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Water in Earth's oceans older than the sun

"Our findings show that a significant fraction of our Solar System’s water, the most-fundamental ingredient to fostering life, is older than the Sun," said Conel Alexander.

By
Brooks Hays
The sun is seen rising over the Pacific Ocean in Kailua, Hawaii. UPI/Kent Nishimura/Pool
The sun is seen rising over the Pacific Ocean in Kailua, Hawaii. UPI/Kent Nishimura/Pool | License Photo

WASHINGTON, Sept. 25 (UPI) -- If you took a dip at the beach this summer, chances are you bumped up against some truly ancient water molecules -- water older than the sun. In fact, there's probably interstellar water hanging out inside all of us -- we are 60 percent water, after all.

A new study suggests as much as a third of Earth's ocean water was likely formed prior to the birth of the sun and sourced from deep space ice.

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Like all planets in our solar system, most of the Earth and much of its water was formed from the debris floating around our young sun -- a hot cloud of gas and other cosmic material known as the solar nebula. Included in this nebula were ices, but we know there are also ices floating in interstellar space -- as evidenced by meteorite samples.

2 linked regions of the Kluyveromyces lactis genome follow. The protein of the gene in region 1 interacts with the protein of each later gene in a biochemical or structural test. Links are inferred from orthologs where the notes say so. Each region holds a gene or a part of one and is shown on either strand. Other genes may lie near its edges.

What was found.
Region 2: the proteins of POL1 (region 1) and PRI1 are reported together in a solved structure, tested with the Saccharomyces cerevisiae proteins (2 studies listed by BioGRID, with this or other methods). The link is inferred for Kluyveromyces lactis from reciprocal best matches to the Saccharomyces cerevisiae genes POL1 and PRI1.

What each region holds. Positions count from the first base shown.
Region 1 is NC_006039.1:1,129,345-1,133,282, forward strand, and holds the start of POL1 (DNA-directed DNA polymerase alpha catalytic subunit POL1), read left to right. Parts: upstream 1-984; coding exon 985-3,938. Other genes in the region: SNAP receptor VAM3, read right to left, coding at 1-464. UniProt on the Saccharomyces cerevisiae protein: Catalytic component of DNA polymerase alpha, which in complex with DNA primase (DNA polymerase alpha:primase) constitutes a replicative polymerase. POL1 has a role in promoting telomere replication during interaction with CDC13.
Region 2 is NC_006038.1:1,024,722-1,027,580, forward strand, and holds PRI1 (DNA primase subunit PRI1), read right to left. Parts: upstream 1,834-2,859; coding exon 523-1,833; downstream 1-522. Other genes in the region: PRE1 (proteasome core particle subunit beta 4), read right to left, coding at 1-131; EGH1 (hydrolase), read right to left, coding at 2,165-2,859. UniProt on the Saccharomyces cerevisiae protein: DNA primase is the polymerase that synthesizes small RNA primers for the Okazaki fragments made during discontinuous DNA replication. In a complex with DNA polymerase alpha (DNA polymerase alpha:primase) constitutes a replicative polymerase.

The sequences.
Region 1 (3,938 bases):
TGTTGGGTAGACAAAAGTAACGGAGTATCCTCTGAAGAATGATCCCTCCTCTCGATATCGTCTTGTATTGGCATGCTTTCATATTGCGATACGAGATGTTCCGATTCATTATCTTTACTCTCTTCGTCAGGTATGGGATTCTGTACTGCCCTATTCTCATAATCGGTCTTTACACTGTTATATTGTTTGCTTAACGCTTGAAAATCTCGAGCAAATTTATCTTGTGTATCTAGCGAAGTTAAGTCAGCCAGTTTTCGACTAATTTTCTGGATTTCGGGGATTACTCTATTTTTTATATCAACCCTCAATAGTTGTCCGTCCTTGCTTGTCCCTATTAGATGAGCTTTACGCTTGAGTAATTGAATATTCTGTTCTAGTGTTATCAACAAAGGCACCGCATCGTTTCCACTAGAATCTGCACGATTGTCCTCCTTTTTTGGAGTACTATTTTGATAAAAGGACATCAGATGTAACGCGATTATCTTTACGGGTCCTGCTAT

What scientists haven't been sure of, however, is exactly how much of our water is made of interstellar ice, and how much was formed locally in the solar nebula. To solve that quandary, a team of scientists led by L. Ilsedore Cleeves from the University of Michigan built a model to predict the answer. The model was based on the scientists' understanding of the chemical circumstances that enable the formation of "heavy" water molecules -- a molecule with a deuterium atom instead of a hydrogen atom.

About 1 in every 3,000 water molecules has a deuterium atom. The scientists' model, part chemistry part mathematics, showed that the solar nebula wasn't capable of forming all of Earth's heavy water on its own, and thus suggested roughly a third of Earth's water is really alien water.

"Our findings show that a significant fraction of our Solar System's water, the most-fundamental ingredient to fostering life, is older than the Sun, which indicates that abundant, organic-rich interstellar ices should probably be found in all young planetary systems," said Conel Alexander, a researcher at Carnegie Science institute in Washington.

As Alexander explained, the revelation suggests the materials necessary for life are probably not as rare as scientists previously thought.

"If water in the early Solar System was primarily inherited as ice from interstellar space, then it is likely that similar ices, along with the prebiotic organic matter that they contain, are abundant in most or all protoplanetary disks around forming stars," Alexander added.

The study was published this week in the journal Science.

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